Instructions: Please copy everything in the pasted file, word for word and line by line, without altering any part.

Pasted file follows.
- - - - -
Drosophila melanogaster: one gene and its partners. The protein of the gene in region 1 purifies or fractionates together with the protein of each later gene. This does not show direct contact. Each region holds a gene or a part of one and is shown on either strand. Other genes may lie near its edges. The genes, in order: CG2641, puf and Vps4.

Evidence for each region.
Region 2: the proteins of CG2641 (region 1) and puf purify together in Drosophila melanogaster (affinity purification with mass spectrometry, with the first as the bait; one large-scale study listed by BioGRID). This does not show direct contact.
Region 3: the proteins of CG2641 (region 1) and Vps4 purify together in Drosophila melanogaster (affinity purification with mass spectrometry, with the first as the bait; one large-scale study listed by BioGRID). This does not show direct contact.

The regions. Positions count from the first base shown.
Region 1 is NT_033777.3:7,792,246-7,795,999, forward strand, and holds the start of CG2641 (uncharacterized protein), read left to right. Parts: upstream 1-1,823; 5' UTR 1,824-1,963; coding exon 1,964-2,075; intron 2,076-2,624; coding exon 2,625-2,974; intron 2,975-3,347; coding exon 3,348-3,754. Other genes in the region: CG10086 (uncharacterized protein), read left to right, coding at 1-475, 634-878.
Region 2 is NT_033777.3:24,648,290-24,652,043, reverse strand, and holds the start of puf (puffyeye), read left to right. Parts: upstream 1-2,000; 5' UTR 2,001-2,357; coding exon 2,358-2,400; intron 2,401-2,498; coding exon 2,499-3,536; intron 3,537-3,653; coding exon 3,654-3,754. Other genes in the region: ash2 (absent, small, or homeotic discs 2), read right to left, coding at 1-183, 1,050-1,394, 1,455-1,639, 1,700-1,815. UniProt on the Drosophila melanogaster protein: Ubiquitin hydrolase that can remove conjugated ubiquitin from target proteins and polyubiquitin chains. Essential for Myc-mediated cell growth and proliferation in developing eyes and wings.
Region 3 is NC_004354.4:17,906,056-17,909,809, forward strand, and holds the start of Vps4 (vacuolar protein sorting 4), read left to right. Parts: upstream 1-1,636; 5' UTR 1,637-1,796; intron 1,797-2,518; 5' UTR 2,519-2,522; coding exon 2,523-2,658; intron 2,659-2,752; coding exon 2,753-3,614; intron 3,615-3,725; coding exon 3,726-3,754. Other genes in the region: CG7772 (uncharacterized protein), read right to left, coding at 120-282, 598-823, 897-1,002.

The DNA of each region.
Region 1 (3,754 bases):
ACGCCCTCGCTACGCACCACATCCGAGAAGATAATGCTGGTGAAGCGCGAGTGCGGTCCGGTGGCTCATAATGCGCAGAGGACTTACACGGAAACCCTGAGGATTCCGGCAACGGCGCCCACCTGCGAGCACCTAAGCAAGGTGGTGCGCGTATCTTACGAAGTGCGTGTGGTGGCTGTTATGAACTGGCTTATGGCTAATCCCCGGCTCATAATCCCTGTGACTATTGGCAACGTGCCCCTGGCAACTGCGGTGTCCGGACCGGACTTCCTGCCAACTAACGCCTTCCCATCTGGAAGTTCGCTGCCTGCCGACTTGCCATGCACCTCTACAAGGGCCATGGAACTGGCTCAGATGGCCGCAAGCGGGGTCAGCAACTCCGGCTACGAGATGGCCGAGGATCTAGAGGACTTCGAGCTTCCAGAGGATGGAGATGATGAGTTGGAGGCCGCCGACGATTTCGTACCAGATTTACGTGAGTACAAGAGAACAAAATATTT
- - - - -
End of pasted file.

Drosophila melanogaster: one gene and its partners. The protein of the gene in region 1 purifies or fractionates together with the protein of each later gene. This does not show direct contact. Each region holds a gene or a part of one and is shown on either strand. Other genes may lie near its edges. The genes, in order: CG2641, puf and Vps4.

Evidence for each region.
Region 2: the proteins of CG2641 (region 1) and puf purify together in Drosophila melanogaster (affinity purification with mass spectrometry, with the first as the bait; one large-scale study listed by BioGRID). This does not show direct contact.
Region 3: the proteins of CG2641 (region 1) and Vps4 purify together in Drosophila melanogaster (affinity purification with mass spectrometry, with the first as the bait; one large-scale study listed by BioGRID). This does not show direct contact.

The regions. Positions count from the first base shown.
Region 1 is NT_033777.3:7,792,246-7,795,999, forward strand, and holds the start of CG2641 (uncharacterized protein), read left to right. Parts: upstream 1-1,823; 5' UTR 1,824-1,963; coding exon 1,964-2,075; intron 2,076-2,624; coding exon 2,625-2,974; intron 2,975-3,347; coding exon 3,348-3,754. Other genes in the region: CG10086 (uncharacterized protein), read left to right, coding at 1-475, 634-878.
Region 2 is NT_033777.3:24,648,290-24,652,043, reverse strand, and holds the start of puf (puffyeye), read left to right. Parts: upstream 1-2,000; 5' UTR 2,001-2,357; coding exon 2,358-2,400; intron 2,401-2,498; coding exon 2,499-3,536; intron 3,537-3,653; coding exon 3,654-3,754. Other genes in the region: ash2 (absent, small, or homeotic discs 2), read right to left, coding at 1-183, 1,050-1,394, 1,455-1,639, 1,700-1,815. UniProt on the Drosophila melanogaster protein: Ubiquitin hydrolase that can remove conjugated ubiquitin from target proteins and polyubiquitin chains. Essential for Myc-mediated cell growth and proliferation in developing eyes and wings.
Region 3 is NC_004354.4:17,906,056-17,909,809, forward strand, and holds the start of Vps4 (vacuolar protein sorting 4), read left to right. Parts: upstream 1-1,636; 5' UTR 1,637-1,796; intron 1,797-2,518; 5' UTR 2,519-2,522; coding exon 2,523-2,658; intron 2,659-2,752; coding exon 2,753-3,614; intron 3,615-3,725; coding exon 3,726-3,754. Other genes in the region: CG7772 (uncharacterized protein), read right to left, coding at 120-282, 598-823, 897-1,002.

The DNA of each region.
Region 1 (3,754 bases):
ACGCCCTCGCTACGCACCACATCCGAGAAGATAATGCTGGTGAAGCGCGAGTGCGGTCCGGTGGCTCATAATGCGCAGAGGACTTACACGGAAACCCTGAGGATTCCGGCAACGGCGCCCACCTGCGAGCACCTAAGCAAGGTGGTGCGCGTATCTTACGAAGTGCGTGTGGTGGCTGTTATGAACTGGCTTATGGCTAATCCCCGGCTCATAATCCCTGTGACTATTGGCAACGTGCCCCTGGCAACTGCGGTGTCCGGACCGGACTTCCTGCCAACTAACGCCTTCCCATCTGGAAGTTCGCTGCCTGCCGACTTGCCATGCACCTCTACAAGGGCCATGGAACTGGCTCAGATGGCCGCAAGCGGGGTCAGCAACTCCGGCTACGAGATGGCCGAGGATCTAGAGGACTTCGAGCTTCCAGAGGATGGAGATGATGAGTTGGAGGCCGCCGACGATTTCGTACCAGATTTACGTGAGTACAAGAGAACAAAATATTT